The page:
Dallas — One of the least understood elements of Mozart’s opera, Don Giovanni, which will open this weekend at The Dallas Opera, is the recitative passages. Why are these seemingly long passages of chanted dialogue, which are in the rhythm of speech, accompanied by a harpsichord? Later operas in the Romantic period, and beyond, don’t use it. What exactly is going on?
The practice goes back to opera’s origins. A group of composers in the late 16th century were trying to recreate what they thought was the performance practice of Greek plays. The texts of these plays exist and we know that they were sung in some manner, but there is no record of what kind of music was used. Maybe they were just proclaimed in a quasi-sung manner or maybe they were actually sung with some kind of simple accompaniment.
These early composers, such as Jacopo Peri, wrote what would have to be called a proto-opera. They set all of the dialogue in this chanted manner and interspersed it with simple songs. The practice came forward to the 17th century in the operas of Claudio Monteverdi. Mozart used it extensively as did composers in the beginning of the Romantic era, including Gaetano Donizetti. But the practice eventually died out in favor of through-composed operas.
All of this tedious background serves as an introduction to David Hanlon, who will accompany all of the recitatives in the final production of TDO’s season, Don Giovanni. Hanlon is a highly respected composer, conductor and pianist who brings all of these varied backgrounds to the task.
We chatted with him about his orchestral role on the harpsichord in the opera.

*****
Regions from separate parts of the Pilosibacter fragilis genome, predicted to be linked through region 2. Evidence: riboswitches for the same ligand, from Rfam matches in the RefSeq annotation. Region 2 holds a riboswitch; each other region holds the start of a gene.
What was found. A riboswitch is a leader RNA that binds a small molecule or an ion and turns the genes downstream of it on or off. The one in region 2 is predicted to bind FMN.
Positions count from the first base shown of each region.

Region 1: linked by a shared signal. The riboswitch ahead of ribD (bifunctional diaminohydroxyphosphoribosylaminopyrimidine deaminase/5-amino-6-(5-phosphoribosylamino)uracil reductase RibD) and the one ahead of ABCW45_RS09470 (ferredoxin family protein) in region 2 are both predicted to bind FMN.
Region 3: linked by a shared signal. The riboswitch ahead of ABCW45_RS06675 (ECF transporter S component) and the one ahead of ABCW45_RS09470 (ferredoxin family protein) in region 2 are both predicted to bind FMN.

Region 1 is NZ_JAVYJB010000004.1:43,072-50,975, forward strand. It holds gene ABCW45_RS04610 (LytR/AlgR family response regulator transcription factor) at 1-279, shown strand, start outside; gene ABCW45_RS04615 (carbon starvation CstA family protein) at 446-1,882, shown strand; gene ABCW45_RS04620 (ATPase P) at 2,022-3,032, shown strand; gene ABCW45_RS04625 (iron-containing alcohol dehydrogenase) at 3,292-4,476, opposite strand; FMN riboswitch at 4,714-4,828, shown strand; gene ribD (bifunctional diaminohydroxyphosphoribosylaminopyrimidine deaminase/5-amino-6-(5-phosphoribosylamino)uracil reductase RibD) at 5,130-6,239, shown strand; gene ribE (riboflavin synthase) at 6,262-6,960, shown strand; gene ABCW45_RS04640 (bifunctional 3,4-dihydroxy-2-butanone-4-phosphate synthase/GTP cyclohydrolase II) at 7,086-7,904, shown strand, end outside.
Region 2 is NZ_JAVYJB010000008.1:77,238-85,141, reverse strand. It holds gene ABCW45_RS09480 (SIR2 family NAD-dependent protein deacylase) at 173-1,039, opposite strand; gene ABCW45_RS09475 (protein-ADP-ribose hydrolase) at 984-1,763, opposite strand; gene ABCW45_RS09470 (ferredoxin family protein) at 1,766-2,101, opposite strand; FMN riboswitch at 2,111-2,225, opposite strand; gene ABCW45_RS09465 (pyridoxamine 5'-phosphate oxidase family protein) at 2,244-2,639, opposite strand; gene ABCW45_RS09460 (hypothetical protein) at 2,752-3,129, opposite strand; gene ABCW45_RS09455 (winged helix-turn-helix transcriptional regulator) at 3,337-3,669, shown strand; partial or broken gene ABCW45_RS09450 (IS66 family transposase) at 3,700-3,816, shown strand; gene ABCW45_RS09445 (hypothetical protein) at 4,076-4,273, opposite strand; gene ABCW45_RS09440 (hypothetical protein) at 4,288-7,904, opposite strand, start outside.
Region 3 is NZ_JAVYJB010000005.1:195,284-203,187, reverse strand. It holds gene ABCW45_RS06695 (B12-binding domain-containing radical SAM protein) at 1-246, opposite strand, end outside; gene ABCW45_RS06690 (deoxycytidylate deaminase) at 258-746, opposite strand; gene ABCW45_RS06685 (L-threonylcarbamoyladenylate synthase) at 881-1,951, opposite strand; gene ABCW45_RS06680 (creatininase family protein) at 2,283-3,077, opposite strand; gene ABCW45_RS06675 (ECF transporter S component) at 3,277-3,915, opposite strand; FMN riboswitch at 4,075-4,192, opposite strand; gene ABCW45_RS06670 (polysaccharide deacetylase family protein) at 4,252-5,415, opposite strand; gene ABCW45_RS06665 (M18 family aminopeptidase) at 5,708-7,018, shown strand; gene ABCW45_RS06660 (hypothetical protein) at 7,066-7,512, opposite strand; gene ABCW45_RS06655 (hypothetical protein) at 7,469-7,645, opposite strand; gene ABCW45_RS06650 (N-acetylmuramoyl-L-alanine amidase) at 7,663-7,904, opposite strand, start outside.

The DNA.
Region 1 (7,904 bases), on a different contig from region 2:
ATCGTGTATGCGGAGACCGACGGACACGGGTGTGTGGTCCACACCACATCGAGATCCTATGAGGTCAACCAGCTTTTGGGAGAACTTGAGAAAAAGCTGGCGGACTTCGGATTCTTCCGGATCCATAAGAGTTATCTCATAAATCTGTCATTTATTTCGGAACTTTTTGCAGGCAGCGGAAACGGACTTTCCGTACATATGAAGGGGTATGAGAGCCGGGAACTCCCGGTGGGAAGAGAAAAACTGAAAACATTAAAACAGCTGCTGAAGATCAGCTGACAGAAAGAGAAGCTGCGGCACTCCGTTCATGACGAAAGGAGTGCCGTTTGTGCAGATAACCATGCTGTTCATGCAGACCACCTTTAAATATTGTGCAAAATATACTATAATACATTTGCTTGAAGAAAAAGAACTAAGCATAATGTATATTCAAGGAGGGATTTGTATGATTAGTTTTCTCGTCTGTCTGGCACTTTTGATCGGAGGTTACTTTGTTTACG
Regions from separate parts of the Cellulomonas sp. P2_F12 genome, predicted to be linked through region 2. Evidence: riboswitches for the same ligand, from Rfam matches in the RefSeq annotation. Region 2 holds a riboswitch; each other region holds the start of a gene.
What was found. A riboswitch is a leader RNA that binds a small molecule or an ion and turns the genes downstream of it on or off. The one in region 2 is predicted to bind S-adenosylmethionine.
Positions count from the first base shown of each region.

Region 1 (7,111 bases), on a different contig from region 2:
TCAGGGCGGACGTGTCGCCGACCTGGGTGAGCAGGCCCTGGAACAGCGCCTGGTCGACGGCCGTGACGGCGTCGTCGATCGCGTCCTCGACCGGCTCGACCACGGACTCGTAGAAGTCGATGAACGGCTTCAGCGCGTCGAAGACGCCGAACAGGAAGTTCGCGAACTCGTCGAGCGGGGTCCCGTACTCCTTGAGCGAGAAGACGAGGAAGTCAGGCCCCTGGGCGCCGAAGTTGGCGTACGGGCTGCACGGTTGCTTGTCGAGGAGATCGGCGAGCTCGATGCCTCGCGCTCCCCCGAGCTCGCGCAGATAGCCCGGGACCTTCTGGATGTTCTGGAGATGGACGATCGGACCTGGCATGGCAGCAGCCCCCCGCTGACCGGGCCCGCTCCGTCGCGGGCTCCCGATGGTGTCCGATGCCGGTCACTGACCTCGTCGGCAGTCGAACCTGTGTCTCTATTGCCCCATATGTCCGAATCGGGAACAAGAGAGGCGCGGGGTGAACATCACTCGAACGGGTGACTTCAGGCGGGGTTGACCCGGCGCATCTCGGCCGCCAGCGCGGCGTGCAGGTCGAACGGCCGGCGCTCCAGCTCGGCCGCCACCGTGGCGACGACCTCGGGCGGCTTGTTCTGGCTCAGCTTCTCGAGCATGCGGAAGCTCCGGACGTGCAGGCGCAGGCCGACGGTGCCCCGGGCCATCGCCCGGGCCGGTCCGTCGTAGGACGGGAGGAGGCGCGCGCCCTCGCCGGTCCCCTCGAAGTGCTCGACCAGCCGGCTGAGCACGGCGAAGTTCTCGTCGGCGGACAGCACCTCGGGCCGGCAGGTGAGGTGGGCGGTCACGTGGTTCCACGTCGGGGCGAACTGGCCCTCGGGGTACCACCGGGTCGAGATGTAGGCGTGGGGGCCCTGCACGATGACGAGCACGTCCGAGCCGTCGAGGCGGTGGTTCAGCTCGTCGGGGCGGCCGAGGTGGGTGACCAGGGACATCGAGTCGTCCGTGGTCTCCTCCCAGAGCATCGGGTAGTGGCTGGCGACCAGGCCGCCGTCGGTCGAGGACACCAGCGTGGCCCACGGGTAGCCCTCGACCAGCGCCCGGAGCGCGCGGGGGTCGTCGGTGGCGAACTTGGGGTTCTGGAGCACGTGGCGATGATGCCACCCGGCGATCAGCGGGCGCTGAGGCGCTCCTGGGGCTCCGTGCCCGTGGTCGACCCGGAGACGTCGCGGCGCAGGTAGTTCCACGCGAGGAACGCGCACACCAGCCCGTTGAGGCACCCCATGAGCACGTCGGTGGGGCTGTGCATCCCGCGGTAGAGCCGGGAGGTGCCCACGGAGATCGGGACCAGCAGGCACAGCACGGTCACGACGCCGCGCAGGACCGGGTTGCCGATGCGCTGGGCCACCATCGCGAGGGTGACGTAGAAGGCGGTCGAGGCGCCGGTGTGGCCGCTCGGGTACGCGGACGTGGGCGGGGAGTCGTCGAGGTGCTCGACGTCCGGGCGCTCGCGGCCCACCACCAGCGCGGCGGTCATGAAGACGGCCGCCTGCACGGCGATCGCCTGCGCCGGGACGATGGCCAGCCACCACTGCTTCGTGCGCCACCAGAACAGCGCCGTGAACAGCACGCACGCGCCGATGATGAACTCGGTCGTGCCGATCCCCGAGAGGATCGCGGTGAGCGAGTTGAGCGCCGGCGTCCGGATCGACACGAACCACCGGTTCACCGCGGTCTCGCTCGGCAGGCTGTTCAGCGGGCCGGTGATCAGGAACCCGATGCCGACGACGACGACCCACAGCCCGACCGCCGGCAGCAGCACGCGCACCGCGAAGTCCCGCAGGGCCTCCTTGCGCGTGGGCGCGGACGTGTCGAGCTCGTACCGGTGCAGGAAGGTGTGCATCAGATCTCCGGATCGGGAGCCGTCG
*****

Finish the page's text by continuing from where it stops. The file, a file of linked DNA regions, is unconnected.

TheaterJones: How do you approach accompanying all of this sung dialogue? It is not written out. You only have the vocal line and a bass line with some indications of the harmony to work from [called a figured bass].
David Hanlon: While I do plan out what I am going to do, most of what I play is improvised at the time. I never play it the same way twice, even though there are similarities.
You are playing on a harpsichord, which is an instrument that can’t play dynamics. How do you work around that limitation?
I am always looking for every trick I can come up with to match the meaning of the words rather than be monochromatic and not just a helpful harmony tool.
What is the biggest challenge?
The biggest thing is always coming up with a lot of variety and color in your playing. I am constantly challenging my imagination. In a way, it is like movie underscoring. You have to support the singers and be aware of what they are doing on the stage. Occasionally, the singers will do something different, changing an inflection or accent for example. I have to be flexible enough to change instantly to go with what they are doing. This is really the biggest challenge but the spontaneity required is also the greatest delight. I want to keep it fresh for the performers.
You are also the pianist for rehearsals. What instrument do you use?
For rehearsals, I bounce back and forth between piano playing a reduction of the orchestral score, and harpsichord for the recitatives. It is important that the singers get used to the sound, which is very different from the piano. It is wonderful that we have the a harpsichord for rehearsals.
Who owns the harpsichord that will be used for the performances?
The Dallas Symphony owns it and it is a beautiful instrument. It produces a lot of sound and we are experimenting with the best location to place it. We are trying to use it acoustically, without amplification.
Does the harpsichord require a special technique?
It does because it doesn’t have the sustaining pedal that you find on a piano. But, I consider myself to be a keyboardist and I play whatever is in front of me. You have to find different ways of doing things to get the ideal effect, but you can bring these learned techniques from each instrument and apply them to the next one.
The harpsichord is hard to tune and to keep in tune. How are you dealing with this for Don Giovanni?
The instrument is tuned completely before each performance and it gets a check up at intermission. But it is very tricky to keep it perfectly in tune. But you never know what might happen in a performance. But, God forbid, if anything goes wrong, like one of the strings coming loose, I can work around it since it is all improvised anyway.